These are large Roman ruins by the stadium of Ephesus.When the greater part of these ruins were unearthed in 1927, it was understood that the place was a large gymnasium with cold and hot bathing facilities.An inscription found during the excavations showed that the gymnasium was built about the middle of the second century A.D. by P. vedius Antoninus, a wealthy citizen, who is sometimes called the second founder of the Ephesus.
It was dedicated to the goddess Artemis, to the Emperor Antoninus Pius, her friend, patron and protector, and to Ephesus, her birth-place.
Planned symmetrically, the Gymnasium is entered through ' Propylaione ' , a monumental entrance which leads to a magnificent hallway with statues.Next is a ' palaestra ' , a courtyard surrounded by a row of columns.Along the western side of this yard , there are public lavatories provided with a system of running water and with well-preserved marble seats.
The front part of the western colonnade of the palaestra is decorated with 18 columns executed in a composite style.The middle part of the back wall is divided into seven sections with six columns in each.From here, one enters a hall, 9 meres wide and 20 metres long,with a mosaic floor.This is the Hall of Ceremonies, though it is called ' the Emperor's Hall ' by the excavators.In the middle of its back wall, there is a niche with the base of a statue in it.An emperor's statue is believed to have stood here at one time.It is probable that Christians were killed here in sacrificial ceremonies.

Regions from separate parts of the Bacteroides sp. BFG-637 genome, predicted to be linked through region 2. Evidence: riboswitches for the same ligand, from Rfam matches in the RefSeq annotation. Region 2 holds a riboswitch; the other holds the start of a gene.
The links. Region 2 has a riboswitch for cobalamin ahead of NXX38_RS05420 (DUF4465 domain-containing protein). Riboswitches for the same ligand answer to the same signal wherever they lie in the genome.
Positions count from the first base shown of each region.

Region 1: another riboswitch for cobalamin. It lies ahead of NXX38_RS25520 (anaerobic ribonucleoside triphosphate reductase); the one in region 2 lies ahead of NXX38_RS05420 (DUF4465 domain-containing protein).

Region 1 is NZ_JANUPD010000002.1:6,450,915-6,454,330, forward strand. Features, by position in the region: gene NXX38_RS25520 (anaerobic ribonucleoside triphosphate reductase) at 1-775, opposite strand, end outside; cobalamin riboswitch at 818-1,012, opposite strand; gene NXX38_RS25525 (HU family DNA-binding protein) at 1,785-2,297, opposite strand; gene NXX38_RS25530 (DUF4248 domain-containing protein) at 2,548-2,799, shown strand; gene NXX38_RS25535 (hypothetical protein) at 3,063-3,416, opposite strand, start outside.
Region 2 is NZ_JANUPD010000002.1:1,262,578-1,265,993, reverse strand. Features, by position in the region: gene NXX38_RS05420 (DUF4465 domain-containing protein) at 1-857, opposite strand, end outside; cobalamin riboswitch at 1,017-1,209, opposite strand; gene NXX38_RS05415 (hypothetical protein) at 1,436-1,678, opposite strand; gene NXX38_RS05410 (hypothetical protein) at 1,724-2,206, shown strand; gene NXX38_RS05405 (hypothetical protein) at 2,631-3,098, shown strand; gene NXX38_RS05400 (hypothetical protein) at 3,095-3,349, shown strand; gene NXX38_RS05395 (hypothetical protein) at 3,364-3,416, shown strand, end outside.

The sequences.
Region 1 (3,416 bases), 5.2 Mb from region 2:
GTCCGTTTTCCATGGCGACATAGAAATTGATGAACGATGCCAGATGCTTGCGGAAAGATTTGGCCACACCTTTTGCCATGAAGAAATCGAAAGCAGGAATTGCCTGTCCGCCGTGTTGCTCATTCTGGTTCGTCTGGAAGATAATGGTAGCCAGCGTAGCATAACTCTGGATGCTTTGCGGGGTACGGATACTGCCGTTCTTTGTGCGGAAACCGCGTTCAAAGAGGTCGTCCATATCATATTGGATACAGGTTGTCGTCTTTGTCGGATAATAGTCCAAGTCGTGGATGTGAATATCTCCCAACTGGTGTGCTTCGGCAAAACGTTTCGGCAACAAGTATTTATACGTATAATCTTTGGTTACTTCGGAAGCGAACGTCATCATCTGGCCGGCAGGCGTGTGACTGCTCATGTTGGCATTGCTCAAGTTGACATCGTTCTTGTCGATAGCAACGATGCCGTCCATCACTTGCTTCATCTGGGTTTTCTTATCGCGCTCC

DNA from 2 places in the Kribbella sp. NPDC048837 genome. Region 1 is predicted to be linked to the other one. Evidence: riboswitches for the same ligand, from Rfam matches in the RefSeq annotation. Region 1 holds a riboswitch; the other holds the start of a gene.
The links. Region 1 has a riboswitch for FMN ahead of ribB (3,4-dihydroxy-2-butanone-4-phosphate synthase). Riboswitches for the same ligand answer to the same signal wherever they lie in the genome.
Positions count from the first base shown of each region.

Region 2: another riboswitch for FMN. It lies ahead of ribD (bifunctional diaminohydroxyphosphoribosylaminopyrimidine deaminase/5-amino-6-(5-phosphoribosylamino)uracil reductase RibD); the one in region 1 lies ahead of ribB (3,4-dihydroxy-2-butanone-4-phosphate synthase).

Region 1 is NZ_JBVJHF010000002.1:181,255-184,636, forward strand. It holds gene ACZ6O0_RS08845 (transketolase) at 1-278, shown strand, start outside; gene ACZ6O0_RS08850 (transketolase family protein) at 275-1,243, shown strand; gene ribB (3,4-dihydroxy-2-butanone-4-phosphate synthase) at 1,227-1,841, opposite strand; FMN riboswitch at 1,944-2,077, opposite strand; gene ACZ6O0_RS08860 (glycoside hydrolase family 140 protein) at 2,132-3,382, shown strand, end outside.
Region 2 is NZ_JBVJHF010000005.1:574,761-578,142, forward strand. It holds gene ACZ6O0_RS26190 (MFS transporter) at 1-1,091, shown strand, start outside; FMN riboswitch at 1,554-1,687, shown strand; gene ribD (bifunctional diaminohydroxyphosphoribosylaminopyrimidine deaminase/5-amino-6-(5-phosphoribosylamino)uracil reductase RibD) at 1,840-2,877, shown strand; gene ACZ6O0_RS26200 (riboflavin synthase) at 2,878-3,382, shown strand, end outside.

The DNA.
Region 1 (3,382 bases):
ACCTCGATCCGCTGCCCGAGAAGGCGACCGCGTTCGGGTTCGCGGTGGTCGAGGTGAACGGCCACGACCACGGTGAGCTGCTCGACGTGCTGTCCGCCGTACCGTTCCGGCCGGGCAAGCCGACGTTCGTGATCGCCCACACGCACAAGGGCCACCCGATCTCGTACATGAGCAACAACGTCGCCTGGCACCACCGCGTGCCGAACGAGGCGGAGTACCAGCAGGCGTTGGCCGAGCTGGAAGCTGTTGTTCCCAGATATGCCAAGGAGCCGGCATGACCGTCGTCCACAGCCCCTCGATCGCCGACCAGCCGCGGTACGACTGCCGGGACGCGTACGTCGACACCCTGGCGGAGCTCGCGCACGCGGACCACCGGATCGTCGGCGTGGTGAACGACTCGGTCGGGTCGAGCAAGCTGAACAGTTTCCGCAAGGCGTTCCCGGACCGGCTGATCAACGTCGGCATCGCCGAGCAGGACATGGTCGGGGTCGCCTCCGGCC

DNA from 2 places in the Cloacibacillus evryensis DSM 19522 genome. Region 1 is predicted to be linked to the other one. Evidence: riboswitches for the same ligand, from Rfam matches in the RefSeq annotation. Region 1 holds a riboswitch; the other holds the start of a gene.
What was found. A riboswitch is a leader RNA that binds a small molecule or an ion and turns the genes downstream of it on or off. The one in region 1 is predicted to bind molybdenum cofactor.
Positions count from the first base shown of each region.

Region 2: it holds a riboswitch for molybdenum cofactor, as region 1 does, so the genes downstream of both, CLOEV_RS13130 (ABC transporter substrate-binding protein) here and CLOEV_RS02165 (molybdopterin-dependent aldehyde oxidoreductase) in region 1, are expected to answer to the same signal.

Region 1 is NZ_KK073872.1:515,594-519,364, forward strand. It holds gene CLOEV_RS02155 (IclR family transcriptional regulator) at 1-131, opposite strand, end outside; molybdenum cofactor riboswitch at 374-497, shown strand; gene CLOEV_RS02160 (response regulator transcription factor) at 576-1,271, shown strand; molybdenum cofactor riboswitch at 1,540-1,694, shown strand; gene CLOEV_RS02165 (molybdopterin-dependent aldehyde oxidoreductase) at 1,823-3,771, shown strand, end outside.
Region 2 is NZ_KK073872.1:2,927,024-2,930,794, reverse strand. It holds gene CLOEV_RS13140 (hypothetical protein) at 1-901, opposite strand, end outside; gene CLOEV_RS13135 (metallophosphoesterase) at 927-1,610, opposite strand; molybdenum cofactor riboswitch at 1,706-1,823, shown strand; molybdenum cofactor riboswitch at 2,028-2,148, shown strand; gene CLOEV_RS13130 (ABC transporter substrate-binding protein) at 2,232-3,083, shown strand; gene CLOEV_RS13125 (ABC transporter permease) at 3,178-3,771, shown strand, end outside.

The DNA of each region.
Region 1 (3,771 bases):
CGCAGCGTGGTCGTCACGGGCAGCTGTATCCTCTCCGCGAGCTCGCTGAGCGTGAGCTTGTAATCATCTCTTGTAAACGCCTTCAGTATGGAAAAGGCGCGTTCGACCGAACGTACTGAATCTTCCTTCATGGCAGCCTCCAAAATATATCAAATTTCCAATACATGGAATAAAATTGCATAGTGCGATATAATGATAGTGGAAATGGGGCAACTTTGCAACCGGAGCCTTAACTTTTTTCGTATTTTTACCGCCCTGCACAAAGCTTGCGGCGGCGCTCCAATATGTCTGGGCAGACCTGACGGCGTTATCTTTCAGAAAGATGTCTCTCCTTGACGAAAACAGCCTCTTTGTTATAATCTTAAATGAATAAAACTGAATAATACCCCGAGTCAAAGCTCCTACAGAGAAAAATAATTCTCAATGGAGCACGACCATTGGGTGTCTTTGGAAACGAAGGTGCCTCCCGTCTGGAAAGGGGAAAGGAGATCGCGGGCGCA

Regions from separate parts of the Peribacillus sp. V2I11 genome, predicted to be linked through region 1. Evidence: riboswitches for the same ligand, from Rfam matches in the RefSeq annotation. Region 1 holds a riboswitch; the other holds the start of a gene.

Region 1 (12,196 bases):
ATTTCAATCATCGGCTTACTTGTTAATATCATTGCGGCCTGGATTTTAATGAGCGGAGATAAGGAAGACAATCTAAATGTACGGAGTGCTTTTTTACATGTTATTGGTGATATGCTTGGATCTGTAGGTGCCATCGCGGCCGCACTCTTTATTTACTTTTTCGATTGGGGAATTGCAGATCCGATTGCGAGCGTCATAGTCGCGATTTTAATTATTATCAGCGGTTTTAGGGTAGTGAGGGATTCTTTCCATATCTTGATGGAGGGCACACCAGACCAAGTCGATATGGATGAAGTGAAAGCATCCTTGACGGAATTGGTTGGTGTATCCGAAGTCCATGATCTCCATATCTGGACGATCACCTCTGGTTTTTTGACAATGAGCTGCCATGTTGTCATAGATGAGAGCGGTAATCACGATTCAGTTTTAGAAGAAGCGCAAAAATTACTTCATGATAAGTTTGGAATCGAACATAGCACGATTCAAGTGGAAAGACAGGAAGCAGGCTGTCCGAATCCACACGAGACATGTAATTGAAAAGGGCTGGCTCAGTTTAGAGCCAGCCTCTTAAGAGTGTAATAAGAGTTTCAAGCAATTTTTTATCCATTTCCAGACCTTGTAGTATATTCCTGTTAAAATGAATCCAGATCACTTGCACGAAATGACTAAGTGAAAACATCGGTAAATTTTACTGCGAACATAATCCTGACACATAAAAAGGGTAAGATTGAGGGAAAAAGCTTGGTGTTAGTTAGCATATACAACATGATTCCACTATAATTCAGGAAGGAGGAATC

Some valuable pieces of sculpture were found during the excavations.Made of white marble, not usually quarried in Ephesus, these are almost all copies of classical master-pieces.To mention only three of them, which are now, in the Archaeological Museum in Izmir, there are statues of a bearded philosopher, a goddess in the style of Vesta Guistiniani, a young woman resembling Aspasia, and a young hunter.
The dressing room (apodyterion) had an exit opening into the street running along the south side of the Gymnasium.Its walls were covered with slabs of coloured marble.The empty spaces seen at the bottom were for lockers to keep the valuables in.
Apart from the apodyterion, on the west of the Hall of Ceremonies, there were the ' Frigidarium ' ( cold-water room ) , the ' Tepidarium ' (warm-water room), and the ' Calderium ' (hot-water room).The furnace room is well preserved.The baths were heated by means of hot air circulating through passagers under the floor and pipes specially laid in the walls.By means of this system, it was possible to heat the baths to the desired temperature.
As the floor and walls of these baths are still standing, we can form a clear idea of their former structure and arrangement.
-Please, note that Vedius Gymnasium is not visited on our Ephesus Tours, as it is currently being excavated and not open to public yet. -